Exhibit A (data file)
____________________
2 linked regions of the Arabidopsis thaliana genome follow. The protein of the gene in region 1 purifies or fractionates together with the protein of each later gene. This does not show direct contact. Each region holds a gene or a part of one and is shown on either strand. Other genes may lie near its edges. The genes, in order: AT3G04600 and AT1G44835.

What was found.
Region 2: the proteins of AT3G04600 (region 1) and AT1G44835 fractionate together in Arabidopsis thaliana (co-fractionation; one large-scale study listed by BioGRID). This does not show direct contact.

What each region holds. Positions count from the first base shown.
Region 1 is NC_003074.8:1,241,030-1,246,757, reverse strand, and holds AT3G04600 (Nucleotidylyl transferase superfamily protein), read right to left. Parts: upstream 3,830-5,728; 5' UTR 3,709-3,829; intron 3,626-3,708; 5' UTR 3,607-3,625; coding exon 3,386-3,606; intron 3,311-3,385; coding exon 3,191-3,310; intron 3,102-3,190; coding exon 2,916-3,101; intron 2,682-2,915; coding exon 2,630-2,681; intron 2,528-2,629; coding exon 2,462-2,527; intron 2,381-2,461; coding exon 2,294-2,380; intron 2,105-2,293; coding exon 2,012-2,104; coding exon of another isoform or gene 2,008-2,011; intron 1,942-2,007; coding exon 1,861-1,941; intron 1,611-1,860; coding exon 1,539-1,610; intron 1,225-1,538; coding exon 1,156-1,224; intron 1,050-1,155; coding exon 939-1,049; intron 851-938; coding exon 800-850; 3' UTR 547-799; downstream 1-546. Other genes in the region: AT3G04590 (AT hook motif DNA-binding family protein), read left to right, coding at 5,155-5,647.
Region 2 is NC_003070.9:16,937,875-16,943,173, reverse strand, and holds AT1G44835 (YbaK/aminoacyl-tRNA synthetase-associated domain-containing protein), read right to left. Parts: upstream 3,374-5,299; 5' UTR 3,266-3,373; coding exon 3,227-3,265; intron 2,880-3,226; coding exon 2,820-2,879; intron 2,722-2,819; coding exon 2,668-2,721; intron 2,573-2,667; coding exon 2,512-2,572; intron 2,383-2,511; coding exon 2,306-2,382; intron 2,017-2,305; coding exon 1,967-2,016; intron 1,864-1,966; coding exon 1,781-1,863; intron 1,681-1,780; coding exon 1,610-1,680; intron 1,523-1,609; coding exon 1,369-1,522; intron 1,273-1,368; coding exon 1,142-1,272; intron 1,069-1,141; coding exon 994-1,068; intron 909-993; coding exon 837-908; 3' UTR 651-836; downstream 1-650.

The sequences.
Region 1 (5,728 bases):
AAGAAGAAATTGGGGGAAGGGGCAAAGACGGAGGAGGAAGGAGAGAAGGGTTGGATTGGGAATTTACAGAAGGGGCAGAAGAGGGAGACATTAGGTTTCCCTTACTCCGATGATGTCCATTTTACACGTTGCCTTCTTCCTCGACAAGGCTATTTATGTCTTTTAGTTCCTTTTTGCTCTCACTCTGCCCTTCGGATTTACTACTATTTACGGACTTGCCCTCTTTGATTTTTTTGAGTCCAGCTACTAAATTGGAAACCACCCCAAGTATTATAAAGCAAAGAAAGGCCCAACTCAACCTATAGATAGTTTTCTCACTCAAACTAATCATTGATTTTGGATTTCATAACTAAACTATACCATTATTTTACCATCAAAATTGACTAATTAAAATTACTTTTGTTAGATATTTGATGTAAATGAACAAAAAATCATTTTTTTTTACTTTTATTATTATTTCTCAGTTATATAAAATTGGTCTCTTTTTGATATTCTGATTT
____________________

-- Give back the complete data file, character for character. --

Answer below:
2 linked regions of the Arabidopsis thaliana genome follow. The protein of the gene in region 1 purifies or fractionates together with the protein of each later gene. This does not show direct contact. Each region holds a gene or a part of one and is shown on either strand. Other genes may lie near its edges. The genes, in order: AT3G04600 and AT1G44835.

What was found.
Region 2: the proteins of AT3G04600 (region 1) and AT1G44835 fractionate together in Arabidopsis thaliana (co-fractionation; one large-scale study listed by BioGRID). This does not show direct contact.

What each region holds. Positions count from the first base shown.
Region 1 is NC_003074.8:1,241,030-1,246,757, reverse strand, and holds AT3G04600 (Nucleotidylyl transferase superfamily protein), read right to left. Parts: upstream 3,830-5,728; 5' UTR 3,709-3,829; intron 3,626-3,708; 5' UTR 3,607-3,625; coding exon 3,386-3,606; intron 3,311-3,385; coding exon 3,191-3,310; intron 3,102-3,190; coding exon 2,916-3,101; intron 2,682-2,915; coding exon 2,630-2,681; intron 2,528-2,629; coding exon 2,462-2,527; intron 2,381-2,461; coding exon 2,294-2,380; intron 2,105-2,293; coding exon 2,012-2,104; coding exon of another isoform or gene 2,008-2,011; intron 1,942-2,007; coding exon 1,861-1,941; intron 1,611-1,860; coding exon 1,539-1,610; intron 1,225-1,538; coding exon 1,156-1,224; intron 1,050-1,155; coding exon 939-1,049; intron 851-938; coding exon 800-850; 3' UTR 547-799; downstream 1-546. Other genes in the region: AT3G04590 (AT hook motif DNA-binding family protein), read left to right, coding at 5,155-5,647.
Region 2 is NC_003070.9:16,937,875-16,943,173, reverse strand, and holds AT1G44835 (YbaK/aminoacyl-tRNA synthetase-associated domain-containing protein), read right to left. Parts: upstream 3,374-5,299; 5' UTR 3,266-3,373; coding exon 3,227-3,265; intron 2,880-3,226; coding exon 2,820-2,879; intron 2,722-2,819; coding exon 2,668-2,721; intron 2,573-2,667; coding exon 2,512-2,572; intron 2,383-2,511; coding exon 2,306-2,382; intron 2,017-2,305; coding exon 1,967-2,016; intron 1,864-1,966; coding exon 1,781-1,863; intron 1,681-1,780; coding exon 1,610-1,680; intron 1,523-1,609; coding exon 1,369-1,522; intron 1,273-1,368; coding exon 1,142-1,272; intron 1,069-1,141; coding exon 994-1,068; intron 909-993; coding exon 837-908; 3' UTR 651-836; downstream 1-650.

The sequences.
Region 1 (5,728 bases):
AAGAAGAAATTGGGGGAAGGGGCAAAGACGGAGGAGGAAGGAGAGAAGGGTTGGATTGGGAATTTACAGAAGGGGCAGAAGAGGGAGACATTAGGTTTCCCTTACTCCGATGATGTCCATTTTACACGTTGCCTTCTTCCTCGACAAGGCTATTTATGTCTTTTAGTTCCTTTTTGCTCTCACTCTGCCCTTCGGATTTACTACTATTTACGGACTTGCCCTCTTTGATTTTTTTGAGTCCAGCTACTAAATTGGAAACCACCCCAAGTATTATAAAGCAAAGAAAGGCCCAACTCAACCTATAGATAGTTTTCTCACTCAAACTAATCATTGATTTTGGATTTCATAACTAAACTATACCATTATTTTACCATCAAAATTGACTAATTAAAATTACTTTTGTTAGATATTTGATGTAAATGAACAAAAAATCATTTTTTTTTACTTTTATTATTATTTCTCAGTTATATAAAATTGGTCTCTTTTTGATATTCTGATTT